Clinical psychologist and mom of two Dr Jó-Marié Bothma talks about how having a baby can affect your circle of friends, with both losses and gains, but hopefully also some valuable steadfast friendships.
Once you become a parent, you need your friends more than ever. But parenthood is time-consuming and preoccupying, and maintaining new and old friendships is challenging. Becoming a parent changes many aspects of life as you know it. It does not only change the way you view the world or your partner, but also the way you interact with those around you. And, let’s be honest, even the well-prepared are rarely prepared for the life-changing experience
Some stay, some go
The friendships you have before you have children will likely change after your little bundle of joy arrives, especially with friends who do not have children. It is not uncommon that mothers of young children will lose contact with one or more sets of friends. It is, however, also encouraging knowing that most mothers will also add to their friendship circle after having their child.
A change of friends is not unusual. As we go through life and have different experiences, our friendships evolve and adapt to suit our changing needs and priorities. Having a baby is just one of those times. New parents often feel that other parents are more in tune with their thinking and behaviour than their friends who do not have children, hence their friendship circle tends to increase with new sets of parents.
Making new friends, with babies
New mommies tend to end up making new friends since many of them will attempt to create a trustworthy support structure of other mothers. They are focused on meeting other mothers at places such as playgrounds and childcare facilities. One of the many reasons for this is that valuable tips are shared, referrals are possible, and mostly a feeling of belonging and understanding resonates amongst a group of mommies. It is generally not too difficult to make new friends with mommies.
My advice to moms-to-be is to try to familiarise yourself with the baby groups in your community while you are still pregnant. Make sure to enrol your baby timeously as these groups are usually very popular and class numbers are limited to ensure individual attention.
There are many early developmental stimulation programmes available that offer weekly group sessions where you not only meet up with likeminded mommies, but also spend valuable quality time bonding with this new little person in your life. Some of these other moms will only remain acquaintances, but others can become good friends, offering you support through this exciting journey of being a parent.
Maintaining healthy friendships with those without children
One reason why friendships fade, especially with those who do not have children, is that they cannot relate to the lifestyle change and the demands placed on new parents. It is a big adjustment once your best friend becomes a mommy and cannot meet you for your regular coffee date or night out once a week. A new mother is so preoccupied with taking care of her baby that she does not have time for her friends. The truth is, in those first few months new mothers rarely have time for themselves. If she does have an hour to spare, dressing up and meeting with friends is usually not high on the agenda.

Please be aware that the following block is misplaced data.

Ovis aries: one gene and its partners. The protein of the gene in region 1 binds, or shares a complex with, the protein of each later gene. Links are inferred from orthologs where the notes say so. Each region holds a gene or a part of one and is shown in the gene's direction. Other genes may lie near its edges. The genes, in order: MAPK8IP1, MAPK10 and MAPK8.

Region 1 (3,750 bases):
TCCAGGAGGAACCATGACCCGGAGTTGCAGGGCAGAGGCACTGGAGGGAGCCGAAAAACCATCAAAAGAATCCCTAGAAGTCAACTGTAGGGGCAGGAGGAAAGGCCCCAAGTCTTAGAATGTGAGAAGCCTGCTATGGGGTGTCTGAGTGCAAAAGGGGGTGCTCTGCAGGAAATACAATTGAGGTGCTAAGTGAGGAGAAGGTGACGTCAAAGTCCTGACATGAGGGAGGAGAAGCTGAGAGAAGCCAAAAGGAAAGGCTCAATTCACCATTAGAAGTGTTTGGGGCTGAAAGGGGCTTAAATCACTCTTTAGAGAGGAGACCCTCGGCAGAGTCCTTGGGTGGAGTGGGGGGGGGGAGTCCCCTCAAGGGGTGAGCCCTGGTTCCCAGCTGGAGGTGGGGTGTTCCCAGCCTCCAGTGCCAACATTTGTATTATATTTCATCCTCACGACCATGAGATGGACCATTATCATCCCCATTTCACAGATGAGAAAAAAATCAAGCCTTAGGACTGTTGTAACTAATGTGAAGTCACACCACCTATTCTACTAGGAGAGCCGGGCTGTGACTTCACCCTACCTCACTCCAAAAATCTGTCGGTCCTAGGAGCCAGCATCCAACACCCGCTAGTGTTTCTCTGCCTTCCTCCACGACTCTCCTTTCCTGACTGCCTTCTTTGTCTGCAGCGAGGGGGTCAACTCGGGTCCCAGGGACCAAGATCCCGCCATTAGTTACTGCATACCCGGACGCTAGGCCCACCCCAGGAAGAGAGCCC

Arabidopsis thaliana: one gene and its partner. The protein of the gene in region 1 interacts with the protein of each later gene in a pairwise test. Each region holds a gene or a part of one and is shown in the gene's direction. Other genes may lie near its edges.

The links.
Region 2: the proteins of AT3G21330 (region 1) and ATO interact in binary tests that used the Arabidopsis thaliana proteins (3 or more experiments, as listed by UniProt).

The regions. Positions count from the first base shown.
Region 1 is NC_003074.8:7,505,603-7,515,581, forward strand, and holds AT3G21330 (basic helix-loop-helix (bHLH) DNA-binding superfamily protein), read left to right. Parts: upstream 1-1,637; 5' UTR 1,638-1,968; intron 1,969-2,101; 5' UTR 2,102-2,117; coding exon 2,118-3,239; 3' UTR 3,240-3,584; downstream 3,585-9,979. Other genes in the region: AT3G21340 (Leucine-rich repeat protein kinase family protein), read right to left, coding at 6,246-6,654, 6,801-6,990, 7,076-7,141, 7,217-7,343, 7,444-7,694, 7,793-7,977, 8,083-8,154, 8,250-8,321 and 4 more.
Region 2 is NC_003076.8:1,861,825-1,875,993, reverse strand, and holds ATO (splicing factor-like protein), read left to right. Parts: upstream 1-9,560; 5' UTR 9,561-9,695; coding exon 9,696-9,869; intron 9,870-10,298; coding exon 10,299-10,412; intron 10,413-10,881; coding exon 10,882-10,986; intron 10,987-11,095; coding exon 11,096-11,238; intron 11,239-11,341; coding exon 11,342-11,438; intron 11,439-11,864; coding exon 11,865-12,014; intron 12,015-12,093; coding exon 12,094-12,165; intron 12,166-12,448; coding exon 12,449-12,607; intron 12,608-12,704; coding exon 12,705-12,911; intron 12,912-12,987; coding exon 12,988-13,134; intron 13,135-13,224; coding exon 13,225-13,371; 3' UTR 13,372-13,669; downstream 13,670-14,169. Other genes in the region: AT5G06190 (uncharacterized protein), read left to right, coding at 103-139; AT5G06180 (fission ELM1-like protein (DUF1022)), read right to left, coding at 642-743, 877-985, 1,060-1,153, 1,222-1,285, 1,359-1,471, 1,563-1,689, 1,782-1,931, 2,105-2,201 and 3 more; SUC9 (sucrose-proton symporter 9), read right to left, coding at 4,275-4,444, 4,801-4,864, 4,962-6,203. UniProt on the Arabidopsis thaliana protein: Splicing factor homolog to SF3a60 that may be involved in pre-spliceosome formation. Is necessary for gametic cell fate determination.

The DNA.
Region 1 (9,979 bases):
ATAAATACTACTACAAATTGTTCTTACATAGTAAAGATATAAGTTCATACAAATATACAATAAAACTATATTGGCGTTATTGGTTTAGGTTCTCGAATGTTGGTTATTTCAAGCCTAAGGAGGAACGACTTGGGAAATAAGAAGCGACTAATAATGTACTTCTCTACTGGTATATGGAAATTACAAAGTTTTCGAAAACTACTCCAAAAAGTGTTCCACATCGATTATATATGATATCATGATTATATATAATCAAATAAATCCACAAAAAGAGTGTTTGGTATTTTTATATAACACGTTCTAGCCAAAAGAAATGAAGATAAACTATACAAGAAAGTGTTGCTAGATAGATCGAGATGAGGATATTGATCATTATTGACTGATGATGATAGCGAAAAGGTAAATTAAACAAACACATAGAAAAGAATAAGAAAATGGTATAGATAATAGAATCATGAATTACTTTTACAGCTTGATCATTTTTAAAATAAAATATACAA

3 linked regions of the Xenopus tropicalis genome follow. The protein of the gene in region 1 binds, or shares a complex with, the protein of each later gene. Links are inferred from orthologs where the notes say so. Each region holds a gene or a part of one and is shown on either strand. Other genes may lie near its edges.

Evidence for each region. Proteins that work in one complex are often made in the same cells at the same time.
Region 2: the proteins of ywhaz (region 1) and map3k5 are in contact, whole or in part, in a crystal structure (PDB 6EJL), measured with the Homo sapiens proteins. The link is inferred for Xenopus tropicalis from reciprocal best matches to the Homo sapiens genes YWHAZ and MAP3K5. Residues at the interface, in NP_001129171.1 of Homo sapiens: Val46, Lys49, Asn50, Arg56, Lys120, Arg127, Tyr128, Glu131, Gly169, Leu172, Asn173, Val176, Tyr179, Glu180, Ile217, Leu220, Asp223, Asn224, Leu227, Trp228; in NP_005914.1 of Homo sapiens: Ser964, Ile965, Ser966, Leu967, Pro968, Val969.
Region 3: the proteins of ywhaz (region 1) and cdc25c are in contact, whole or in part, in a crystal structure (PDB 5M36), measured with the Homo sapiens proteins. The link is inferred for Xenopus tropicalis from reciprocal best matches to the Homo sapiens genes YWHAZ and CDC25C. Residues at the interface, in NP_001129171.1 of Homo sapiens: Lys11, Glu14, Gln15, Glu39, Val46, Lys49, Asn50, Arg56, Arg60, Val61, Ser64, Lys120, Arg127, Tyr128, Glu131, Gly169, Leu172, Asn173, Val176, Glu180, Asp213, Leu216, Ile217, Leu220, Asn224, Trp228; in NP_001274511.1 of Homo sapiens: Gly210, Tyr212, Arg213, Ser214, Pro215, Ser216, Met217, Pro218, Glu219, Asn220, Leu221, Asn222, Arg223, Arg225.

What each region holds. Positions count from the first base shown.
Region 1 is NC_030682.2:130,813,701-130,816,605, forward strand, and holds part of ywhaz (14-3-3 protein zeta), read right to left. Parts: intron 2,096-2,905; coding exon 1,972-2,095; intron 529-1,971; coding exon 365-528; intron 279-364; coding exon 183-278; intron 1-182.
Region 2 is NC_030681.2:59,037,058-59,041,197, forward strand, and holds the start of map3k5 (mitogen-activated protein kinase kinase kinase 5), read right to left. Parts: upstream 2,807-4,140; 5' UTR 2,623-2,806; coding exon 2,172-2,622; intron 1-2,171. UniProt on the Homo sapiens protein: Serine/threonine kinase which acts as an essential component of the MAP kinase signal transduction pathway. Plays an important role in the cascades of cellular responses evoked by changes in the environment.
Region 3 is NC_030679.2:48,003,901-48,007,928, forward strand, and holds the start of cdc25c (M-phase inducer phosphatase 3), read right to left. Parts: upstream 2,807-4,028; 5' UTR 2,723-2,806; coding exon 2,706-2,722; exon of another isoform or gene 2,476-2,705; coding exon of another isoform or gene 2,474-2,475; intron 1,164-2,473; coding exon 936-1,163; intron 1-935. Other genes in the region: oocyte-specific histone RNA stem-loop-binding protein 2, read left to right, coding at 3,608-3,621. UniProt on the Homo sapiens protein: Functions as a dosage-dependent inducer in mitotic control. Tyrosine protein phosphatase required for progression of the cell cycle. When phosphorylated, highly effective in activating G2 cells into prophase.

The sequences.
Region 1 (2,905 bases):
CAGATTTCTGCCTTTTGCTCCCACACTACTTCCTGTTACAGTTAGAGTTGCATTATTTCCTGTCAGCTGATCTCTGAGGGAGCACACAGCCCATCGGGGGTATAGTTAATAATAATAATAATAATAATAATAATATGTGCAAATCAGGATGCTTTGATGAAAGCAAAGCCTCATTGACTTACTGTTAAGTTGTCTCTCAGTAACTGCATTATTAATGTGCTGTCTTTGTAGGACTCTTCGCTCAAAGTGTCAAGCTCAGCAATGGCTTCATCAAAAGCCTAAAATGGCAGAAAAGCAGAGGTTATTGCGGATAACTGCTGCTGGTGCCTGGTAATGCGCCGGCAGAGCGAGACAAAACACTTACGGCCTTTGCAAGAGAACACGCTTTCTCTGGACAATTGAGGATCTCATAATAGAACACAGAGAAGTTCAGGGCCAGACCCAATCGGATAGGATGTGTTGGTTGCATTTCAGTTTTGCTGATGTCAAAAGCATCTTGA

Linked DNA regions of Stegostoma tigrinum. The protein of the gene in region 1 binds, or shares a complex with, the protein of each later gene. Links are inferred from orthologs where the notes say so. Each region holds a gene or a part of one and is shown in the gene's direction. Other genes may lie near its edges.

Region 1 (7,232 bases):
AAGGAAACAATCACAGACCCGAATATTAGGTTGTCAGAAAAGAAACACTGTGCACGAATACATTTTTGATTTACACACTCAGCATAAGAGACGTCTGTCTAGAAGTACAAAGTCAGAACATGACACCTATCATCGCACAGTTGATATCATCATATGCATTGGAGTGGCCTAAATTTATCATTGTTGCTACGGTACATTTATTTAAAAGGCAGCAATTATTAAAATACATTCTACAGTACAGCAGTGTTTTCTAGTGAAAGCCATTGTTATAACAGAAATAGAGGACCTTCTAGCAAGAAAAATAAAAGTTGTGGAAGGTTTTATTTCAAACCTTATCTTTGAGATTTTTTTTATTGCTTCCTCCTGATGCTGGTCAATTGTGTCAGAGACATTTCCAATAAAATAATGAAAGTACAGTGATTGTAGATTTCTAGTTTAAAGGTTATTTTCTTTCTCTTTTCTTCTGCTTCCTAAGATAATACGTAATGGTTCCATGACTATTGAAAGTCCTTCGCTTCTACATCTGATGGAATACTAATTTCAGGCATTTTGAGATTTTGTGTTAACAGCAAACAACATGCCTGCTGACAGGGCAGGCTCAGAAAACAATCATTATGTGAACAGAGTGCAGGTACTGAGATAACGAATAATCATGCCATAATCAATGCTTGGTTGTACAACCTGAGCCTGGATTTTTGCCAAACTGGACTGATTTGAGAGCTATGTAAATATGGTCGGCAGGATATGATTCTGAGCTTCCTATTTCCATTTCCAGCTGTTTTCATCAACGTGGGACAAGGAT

However, moms, it is still very important to nurture these friendships to maintain equilibrium in your life. Spending time talking about the latest nail colour trends or hearing about your friends’ travel plans or exciting weekly cooking course might seem very unimportant during those early months after your baby is born. Yet, it also helps you to keep your balance, take a breather from your new parent role, keep your brain from only processing baby-related information, and reminds you that you have other interests that are important to your psychological well-being.
Actively nurturing friendships
Be careful not to bore your friend with an overload of details about your baby. You do not need to avoid the topic of baby completely, but just do not let baby talk monopolise the conversation. Talking about child-rearing trivia all the time and sharing every little detail about your baby’s latest milestone might bore your friend. Bad feelings can arise if the friendship feels unequal – when one party is making all the effort. So aim to make notes of the important things happening in your friend’s life and put a reminder on your phone to contact her a few days later to inquire about it (if you are sleep deprived it is difficult to remember everything not related to breastfeeding, nappies and tummy-time).
Be sensitive to those childless friends that want to have children, but struggle to fall pregnant or are going through fertility treatment. Too often you will make them feel sad and they will make you feel guilty and this can be a major threat to a friendship.
Communication is of vital importance in these relationships and treating your childless friend with respect will go a long way in keeping the friendship alive. Avoid pointing out how they are missing out on the greatest experience a woman can ever have or assuming that your friend has no idea about children. Most importantly, offer her some space away from your baby if that is what she needs and let someone look after your little one while the two of you go out for a coffee.
Sadly, some friendships may not survive the arrival of your baby. And those that do survive will probably change. But the good friendships will always be there, no matter what, and the chances are you will ultimately make more friends, thanks to your child’s influence in your life.